Discover all the secrets of Florence food specialties with Italia Delight
Florence, the capital of Tuscany, is the fulcrum city of the Italian Renaissance, thanks to which we can still admire artistic and architectural beauties such as Botticelli’s La Primavera in the Uffizi Gallery, Brunelleschi’s Dome in the Basilica of Santa Maria del Fiore, or UNESCO sites such as its historical centre and the wonderful villas and gardens of the Medici family.
If you feel it is already worth visiting the city for these few things listed here, you should know that Florence also boasts a local food and wine tradition that is recognised all over the world and that can satisfy all palates. From street food to trattorias and restaurants, you can really range far and wide in search of typical or more unusual dishes that will suit your tastes.
Of course, since Florentine cuisine is world-famous, you can also find its products outside the city itself; however, I strongly recommend you to taste the foods in their place of origin, since they always have that something extra, both in terms of taste and the emotions they will make you feel!
So if I’ve piqued your curiosity a little, follow me in this article and I’ll show you the best food to eat in Florence to make the most of the city!
The best things to eat in Florence
In case you want to visit the Tuscan capital, here are the typical Florentine food specialities you can find while wandering around the city in search of trattorias, restaurants or, why not, street food from the local markets.
1. Fiorentina T-bone steak (Bistecca alla Fiorentina)
“Under three fingers height, it’s carpaccio”. If you ask a Florentine what is the right height for this special steak, he will answer exactly that way. Bistecca alla fiorentina, made from a cut of veal or scottona beef, originally from the Chianina breed, is perhaps Florence’s most known typical food.
The origin of this typical Florentine recipe seems to date back to the celebrations of the Night of the Shooting Stars and the Medici family, where, during the festivities, on the various bonfires that were lit, large quantities of veal meat were roasted and then distributed to the population, among which the Fiorentina cut probably appeared. Thus, a cut weighing about 1 kg, with the famous T-bone, and between 5 and 7 cm in height is obtained; the steak is then cooked on a grill heated with wood embers (possibly oak, holm-oak or olive). The result of cooking must be a tasty outer crust and a rare, tender and juicy inner meat.
Born out of the need of poorer families to optimise bread consumption, crostini have become a staple dish in Florence cuisine, especially around Christmas time. Don’t be fooled by the simplicity of the recipe, as these slices of toasted bread accompanied by chicken liver pâté or pan-fried black cabbage are the main starter of Florentine cuisine, simple and quick, but delicious to say the least.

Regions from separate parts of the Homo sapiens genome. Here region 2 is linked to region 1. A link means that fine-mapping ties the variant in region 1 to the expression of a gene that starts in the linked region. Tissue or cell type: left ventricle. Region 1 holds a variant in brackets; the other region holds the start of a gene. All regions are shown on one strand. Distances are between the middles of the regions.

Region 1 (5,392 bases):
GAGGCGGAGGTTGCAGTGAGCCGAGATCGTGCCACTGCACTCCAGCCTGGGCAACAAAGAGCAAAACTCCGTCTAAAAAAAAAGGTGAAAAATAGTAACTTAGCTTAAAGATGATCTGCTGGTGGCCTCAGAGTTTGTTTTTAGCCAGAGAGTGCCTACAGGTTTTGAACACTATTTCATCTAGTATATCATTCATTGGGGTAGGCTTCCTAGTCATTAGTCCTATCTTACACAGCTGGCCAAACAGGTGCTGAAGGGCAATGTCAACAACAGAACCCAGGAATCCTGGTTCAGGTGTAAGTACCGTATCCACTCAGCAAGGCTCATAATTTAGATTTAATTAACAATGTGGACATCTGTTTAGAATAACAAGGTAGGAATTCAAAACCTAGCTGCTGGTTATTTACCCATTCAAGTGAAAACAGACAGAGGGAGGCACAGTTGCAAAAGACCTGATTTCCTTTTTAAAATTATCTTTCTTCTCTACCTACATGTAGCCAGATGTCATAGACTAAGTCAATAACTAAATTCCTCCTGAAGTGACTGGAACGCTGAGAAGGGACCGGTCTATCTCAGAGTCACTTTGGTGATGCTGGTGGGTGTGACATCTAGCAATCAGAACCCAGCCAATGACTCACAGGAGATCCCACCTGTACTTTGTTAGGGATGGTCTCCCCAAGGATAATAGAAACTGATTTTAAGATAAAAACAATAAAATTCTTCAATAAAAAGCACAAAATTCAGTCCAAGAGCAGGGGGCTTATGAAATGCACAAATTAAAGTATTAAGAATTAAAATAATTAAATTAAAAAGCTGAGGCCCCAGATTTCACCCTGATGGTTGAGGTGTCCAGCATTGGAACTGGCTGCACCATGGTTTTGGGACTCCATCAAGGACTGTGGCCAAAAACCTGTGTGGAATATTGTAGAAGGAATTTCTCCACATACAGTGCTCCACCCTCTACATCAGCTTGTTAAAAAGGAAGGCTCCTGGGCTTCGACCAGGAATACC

Also a typical Florentine hors d’oeuvre, coccoli are nothing more than irregular balls of fried dough that can be served with just about anything, although they are often accompanied by sliced meats and/or local cheeses such as Prosciutto Toscano PDO., Finocchiona PGI, Prosciutto di Cinta Senese PDO., Caciotta della Lunigiana, goat cheeses from the Maremma and much more.
4. Pappa al pomodoro
Another typical first course in the cuisine of Florence is pappa al pomodoro. This dish is by far the simplest you will find here but that does not mean you will not like it. It is based on stale bread and tomato sauce with large amounts of basil. This dish also originates from the need to eat on the cheap and involves cooking the bread in the sauce until it disintegrates, but as they say the simplest things are the best, and this is a good example!
Originating from the need to feed the poor population of old Tuscany, ribollita is a semi-solid soup that, as its name suggests, must be reheated at least twice. This first course typical of the cuisine of Florence is based on simple vegetables such as onions, tomatoes, potatoes, black cabbage, carrots, beans, and bread. Despite the simplicity of the products used in its preparation, you will notice its strong and enveloping flavour, and above all its satiating power.
Obtained by boiling in water the abomasum, one of the stomach sections of cattle, with tomato, onion, parsley and celery. You can eat lampredotto as a simple dish of boiled meat, perhaps accompanied by a green sauce; or, as is more in vogue, you can buy it from the various “lampredottai”, street kiosks located throughout Florence, and eat it inside a sandwich soaked in its own cooking broth, and then consume it as street food while you continue to explore the city.
7. Beans all’uccelletto
A poor man’s dish based on beans and tomato, it is used in Florence mainly as a side dish but, if in large quantities, can also be enjoyed as a main course. To prepare it, the beans are first boiled in unsalted water and then mashed in a fairly thick tomato sauce flavoured with garlic, pepper, sage and rosemary. We owe this recipe to the passion Caterina de’ Medici had for the beans she grew in her gardens; while as for the name “all’uccelletto” (which is an italian nickname to say bird), Artusi, father of the most known italian recipes book, explains that it is due to the spices used, which were the same ones for preparing roast birds.